2002 saw the release of three of the most disappointing movies of my lifetime: Men in Black II, Star Wars Episode II, and Die Another Day. As a ten-year-old already fascinated by movies, I hadn’t yet experienced disappointment at the cinema, so that year was a bit of a baptism by fire for me. At first I refused to acknowledge how bad those movies were, still clouded by the haze of my previous anticipation. Then, when reality set in, I felt betrayed: why did those movies build me up just to let me down?
I began investigating why I liked or didn’t like certain movies and tracing how each movie I saw achieved its emotional and intellectual effect on me. In other words, I became a critic. For years, Rotten Tomatoes was my go-to websites, and in high school I was the official film critic of the school newspaper. During my first year at Princeton, however, I had an epiphany: If I fancy myself such a movie expert, why don’t I apply my so-called knowledge to making actual movies?
Three years, four internships, and a few screenplays and short films later, I’ve decided to pursue a career as a literary agent or development executive after I graduate. I’ve realized that I’m more of a fan than an artist, so I want to help provide filmmakers the support and resources they need to do what they do best. But before I do, I’m really excited to return to criticism having gained inside knowledge how the sausage is made. Also, I’ve fallen in love with television over the past three years but haven’t had a chance to explore the medium critically until now.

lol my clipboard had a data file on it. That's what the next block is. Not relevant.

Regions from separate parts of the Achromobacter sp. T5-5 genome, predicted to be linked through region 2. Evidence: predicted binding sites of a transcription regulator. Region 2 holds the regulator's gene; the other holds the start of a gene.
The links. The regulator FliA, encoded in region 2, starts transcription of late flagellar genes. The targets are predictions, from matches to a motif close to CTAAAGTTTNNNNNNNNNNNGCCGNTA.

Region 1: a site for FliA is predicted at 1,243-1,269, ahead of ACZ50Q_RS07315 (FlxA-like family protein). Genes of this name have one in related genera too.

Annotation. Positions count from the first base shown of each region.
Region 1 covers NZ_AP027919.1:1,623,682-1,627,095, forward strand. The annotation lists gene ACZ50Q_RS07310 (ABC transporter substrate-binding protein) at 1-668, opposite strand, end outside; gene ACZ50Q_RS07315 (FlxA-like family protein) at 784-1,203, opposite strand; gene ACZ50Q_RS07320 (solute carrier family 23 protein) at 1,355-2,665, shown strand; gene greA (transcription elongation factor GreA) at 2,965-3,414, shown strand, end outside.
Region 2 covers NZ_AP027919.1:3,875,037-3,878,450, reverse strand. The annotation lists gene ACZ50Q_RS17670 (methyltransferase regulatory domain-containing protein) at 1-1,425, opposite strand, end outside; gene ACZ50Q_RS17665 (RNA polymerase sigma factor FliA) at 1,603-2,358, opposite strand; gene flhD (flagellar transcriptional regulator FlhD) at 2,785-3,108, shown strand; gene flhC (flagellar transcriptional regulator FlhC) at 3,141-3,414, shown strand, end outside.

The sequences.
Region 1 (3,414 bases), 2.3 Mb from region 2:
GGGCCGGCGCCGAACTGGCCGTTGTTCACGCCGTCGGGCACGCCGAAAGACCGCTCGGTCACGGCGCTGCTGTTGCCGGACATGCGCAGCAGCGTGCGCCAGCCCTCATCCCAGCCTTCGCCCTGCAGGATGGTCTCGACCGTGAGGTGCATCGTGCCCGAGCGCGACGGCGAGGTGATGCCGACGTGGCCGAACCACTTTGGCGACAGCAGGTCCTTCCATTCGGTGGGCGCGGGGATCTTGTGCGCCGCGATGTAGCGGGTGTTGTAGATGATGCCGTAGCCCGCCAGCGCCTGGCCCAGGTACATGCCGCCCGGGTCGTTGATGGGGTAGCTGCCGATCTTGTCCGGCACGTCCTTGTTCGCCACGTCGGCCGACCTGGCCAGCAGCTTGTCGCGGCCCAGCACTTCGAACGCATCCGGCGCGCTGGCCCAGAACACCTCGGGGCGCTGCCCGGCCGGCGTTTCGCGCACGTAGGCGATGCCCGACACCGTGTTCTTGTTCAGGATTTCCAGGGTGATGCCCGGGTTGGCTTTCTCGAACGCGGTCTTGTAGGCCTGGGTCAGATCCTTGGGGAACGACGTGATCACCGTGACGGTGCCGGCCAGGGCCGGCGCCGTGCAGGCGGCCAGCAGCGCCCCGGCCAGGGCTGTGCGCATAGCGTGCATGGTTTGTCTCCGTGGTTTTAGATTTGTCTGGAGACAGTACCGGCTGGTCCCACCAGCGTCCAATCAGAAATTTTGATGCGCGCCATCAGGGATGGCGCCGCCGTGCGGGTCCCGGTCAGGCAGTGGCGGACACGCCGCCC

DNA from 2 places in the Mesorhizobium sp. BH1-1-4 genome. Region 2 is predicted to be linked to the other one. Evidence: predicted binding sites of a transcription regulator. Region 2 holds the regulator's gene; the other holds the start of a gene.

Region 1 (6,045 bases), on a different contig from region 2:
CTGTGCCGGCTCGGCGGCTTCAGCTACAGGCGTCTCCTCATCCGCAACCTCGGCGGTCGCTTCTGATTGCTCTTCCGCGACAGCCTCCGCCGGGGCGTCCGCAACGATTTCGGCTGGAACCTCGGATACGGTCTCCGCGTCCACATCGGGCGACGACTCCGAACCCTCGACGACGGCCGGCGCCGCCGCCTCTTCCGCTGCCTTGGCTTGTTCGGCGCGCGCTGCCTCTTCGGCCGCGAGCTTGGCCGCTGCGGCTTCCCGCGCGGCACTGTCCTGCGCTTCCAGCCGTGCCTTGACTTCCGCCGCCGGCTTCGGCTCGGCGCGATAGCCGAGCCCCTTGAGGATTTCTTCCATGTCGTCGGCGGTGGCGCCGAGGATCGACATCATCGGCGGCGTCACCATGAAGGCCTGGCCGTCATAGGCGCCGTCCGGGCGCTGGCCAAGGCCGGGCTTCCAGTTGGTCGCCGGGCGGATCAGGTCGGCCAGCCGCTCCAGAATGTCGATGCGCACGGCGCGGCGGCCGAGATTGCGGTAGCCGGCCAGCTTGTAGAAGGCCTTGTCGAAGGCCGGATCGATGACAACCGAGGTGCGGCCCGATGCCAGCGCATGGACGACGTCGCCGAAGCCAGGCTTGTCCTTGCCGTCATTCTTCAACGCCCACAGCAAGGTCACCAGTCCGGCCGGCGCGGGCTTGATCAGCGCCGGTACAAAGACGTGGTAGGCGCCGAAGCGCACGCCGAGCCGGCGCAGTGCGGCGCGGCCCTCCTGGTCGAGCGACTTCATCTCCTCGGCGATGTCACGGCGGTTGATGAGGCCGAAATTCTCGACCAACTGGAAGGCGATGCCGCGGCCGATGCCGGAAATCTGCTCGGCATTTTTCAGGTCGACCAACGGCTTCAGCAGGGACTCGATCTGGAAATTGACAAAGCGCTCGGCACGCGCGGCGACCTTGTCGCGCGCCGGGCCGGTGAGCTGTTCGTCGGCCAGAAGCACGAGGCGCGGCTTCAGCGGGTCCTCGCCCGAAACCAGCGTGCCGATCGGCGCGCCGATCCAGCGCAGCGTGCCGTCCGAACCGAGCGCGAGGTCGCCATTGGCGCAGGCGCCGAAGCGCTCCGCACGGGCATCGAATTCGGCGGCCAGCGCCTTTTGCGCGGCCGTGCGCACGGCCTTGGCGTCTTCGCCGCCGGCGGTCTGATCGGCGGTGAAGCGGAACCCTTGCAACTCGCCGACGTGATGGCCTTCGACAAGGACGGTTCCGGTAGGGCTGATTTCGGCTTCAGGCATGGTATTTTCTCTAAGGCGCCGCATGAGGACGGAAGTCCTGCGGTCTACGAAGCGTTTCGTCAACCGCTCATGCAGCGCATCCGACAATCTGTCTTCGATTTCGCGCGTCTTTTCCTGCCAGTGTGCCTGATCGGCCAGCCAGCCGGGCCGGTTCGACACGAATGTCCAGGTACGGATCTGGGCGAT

I don’t expect every movie to be Casablanca or every show to be The Wire; instead, I try and judge a work based on whether it achieves what it sets out to do, be it lowbrow comedy or serious drama. I’m also a bit of a fanboy when it comes to sci-fi and fantasy, but I never give something a free pass just because I’m excited to see it, although the ten year old inside me always tries.